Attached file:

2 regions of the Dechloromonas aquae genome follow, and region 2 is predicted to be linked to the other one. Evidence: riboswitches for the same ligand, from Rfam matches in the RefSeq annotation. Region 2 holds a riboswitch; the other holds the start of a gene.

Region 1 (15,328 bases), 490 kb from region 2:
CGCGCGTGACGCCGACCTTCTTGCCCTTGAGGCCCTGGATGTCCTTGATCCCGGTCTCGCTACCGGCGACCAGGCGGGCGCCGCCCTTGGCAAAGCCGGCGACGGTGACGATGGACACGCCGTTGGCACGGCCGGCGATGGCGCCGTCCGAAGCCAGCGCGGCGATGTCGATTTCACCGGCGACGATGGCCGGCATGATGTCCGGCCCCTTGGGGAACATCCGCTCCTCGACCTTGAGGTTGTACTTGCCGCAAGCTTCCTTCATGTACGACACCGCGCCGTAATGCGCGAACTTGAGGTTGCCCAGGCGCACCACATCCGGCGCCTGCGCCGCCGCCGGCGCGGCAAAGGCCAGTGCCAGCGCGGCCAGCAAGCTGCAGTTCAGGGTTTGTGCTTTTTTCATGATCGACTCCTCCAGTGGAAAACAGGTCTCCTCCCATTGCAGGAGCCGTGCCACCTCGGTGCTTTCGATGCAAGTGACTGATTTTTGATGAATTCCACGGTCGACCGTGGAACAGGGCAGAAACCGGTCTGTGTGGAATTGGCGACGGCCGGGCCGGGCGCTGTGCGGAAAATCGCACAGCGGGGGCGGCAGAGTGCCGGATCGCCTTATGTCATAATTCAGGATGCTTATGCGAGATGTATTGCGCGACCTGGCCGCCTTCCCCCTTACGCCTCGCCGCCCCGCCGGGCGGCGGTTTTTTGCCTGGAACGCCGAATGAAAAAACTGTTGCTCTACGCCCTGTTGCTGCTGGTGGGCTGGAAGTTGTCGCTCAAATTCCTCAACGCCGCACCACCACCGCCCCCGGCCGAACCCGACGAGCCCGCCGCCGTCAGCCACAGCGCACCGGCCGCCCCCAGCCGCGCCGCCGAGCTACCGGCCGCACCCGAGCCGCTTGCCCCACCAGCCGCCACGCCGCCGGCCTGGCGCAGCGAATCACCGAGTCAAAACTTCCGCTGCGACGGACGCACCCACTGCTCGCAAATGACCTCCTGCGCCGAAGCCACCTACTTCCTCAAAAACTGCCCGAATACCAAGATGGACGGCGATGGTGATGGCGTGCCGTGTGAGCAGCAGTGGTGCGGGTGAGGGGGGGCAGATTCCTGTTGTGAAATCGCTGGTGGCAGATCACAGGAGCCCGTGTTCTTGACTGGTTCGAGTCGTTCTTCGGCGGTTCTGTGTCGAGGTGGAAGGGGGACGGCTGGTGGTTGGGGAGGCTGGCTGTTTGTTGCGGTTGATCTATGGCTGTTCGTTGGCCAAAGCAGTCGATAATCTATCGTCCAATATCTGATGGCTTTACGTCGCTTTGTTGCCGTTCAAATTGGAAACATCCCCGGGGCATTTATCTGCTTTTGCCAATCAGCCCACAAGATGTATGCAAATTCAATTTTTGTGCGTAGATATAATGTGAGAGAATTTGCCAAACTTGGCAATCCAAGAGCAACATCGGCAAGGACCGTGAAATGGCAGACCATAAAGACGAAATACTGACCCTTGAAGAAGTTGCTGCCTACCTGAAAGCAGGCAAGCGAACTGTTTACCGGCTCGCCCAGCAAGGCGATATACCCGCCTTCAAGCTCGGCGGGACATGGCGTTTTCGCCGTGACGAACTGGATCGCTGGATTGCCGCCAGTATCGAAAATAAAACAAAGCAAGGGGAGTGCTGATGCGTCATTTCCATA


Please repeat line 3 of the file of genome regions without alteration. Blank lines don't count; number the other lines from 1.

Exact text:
CGCGCGTGACGCCGACCTTCTTGCCCTTGAGGCCCTGGATGTCCTTGATCCCGGTCTCGCTACCGGCGACCAGGCGGGCGCCGCCCTTGGCAAAGCCGGCGACGGTGACGATGGACACGCCGTTGGCACGGCCGGCGATGGCGCCGTCCGAAGCCAGCGCGGCGATGTCGATTTCACCGGCGACGATGGCCGGCATGATGTCCGGCCCCTTGGGGAACATCCGCTCCTCGACCTTGAGGTTGTACTTGCCGCAAGCTTCCTTCATGTACGACACCGCGCCGTAATGCGCGAACTTGAGGTTGCCCAGGCGCACCACATCCGGCGCCTGCGCCGCCGCCGGCGCGGCAAAGGCCAGTGCCAGCGCGGCCAGCAAGCTGCAGTTCAGGGTTTGTGCTTTTTTCATGATCGACTCCTCCAGTGGAAAACAGGTCTCCTCCCATTGCAGGAGCCGTGCCACCTCGGTGCTTTCGATGCAAGTGACTGATTTTTGATGAATTCCACGGTCGACCGTGGAACAGGGCAGAAACCGGTCTGTGTGGAATTGGCGACGGCCGGGCCGGGCGCTGTGCGGAAAATCGCACAGCGGGGGCGGCAGAGTGCCGGATCGCCTTATGTCATAATTCAGGATGCTTATGCGAGATGTATTGCGCGACCTGGCCGCCTTCCCCCTTACGCCTCGCCGCCCCGCCGGGCGGCGGTTTTTTGCCTGGAACGCCGAATGAAAAAACTGTTGCTCTACGCCCTGTTGCTGCTGGTGGGCTGGAAGTTGTCGCTCAAATTCCTCAACGCCGCACCACCACCGCCCCCGGCCGAACCCGACGAGCCCGCCGCCGTCAGCCACAGCGCACCGGCCGCCCCCAGCCGCGCCGCCGAGCTACCGGCCGCACCCGAGCCGCTTGCCCCACCAGCCGCCACGCCGCCGGCCTGGCGCAGCGAATCACCGAGTCAAAACTTCCGCTGCGACGGACGCACCCACTGCTCGCAAATGACCTCCTGCGCCGAAGCCACCTACTTCCTCAAAAACTGCCCGAATACCAAGATGGACGGCGATGGTGATGGCGTGCCGTGTGAGCAGCAGTGGTGCGGGTGAGGGGGGGCAGATTCCTGTTGTGAAATCGCTGGTGGCAGATCACAGGAGCCCGTGTTCTTGACTGGTTCGAGTCGTTCTTCGGCGGTTCTGTGTCGAGGTGGAAGGGGGACGGCTGGTGGTTGGGGAGGCTGGCTGTTTGTTGCGGTTGATCTATGGCTGTTCGTTGGCCAAAGCAGTCGATAATCTATCGTCCAATATCTGATGGCTTTACGTCGCTTTGTTGCCGTTCAAATTGGAAACATCCCCGGGGCATTTATCTGCTTTTGCCAATCAGCCCACAAGATGTATGCAAATTCAATTTTTGTGCGTAGATATAATGTGAGAGAATTTGCCAAACTTGGCAATCCAAGAGCAACATCGGCAAGGACCGTGAAATGGCAGACCATAAAGACGAAATACTGACCCTTGAAGAAGTTGCTGCCTACCTGAAAGCAGGCAAGCGAACTGTTTACCGGCTCGCCCAGCAAGGCGATATACCCGCCTTCAAGCTCGGCGGGACATGGCGTTTTCGCCGTGACGAACTGGATCGCTGGATTGCCGCCAGTATCGAAAATAAAACAAAGCAAGGGGAGTGCTGATGCGTCATTTCCATA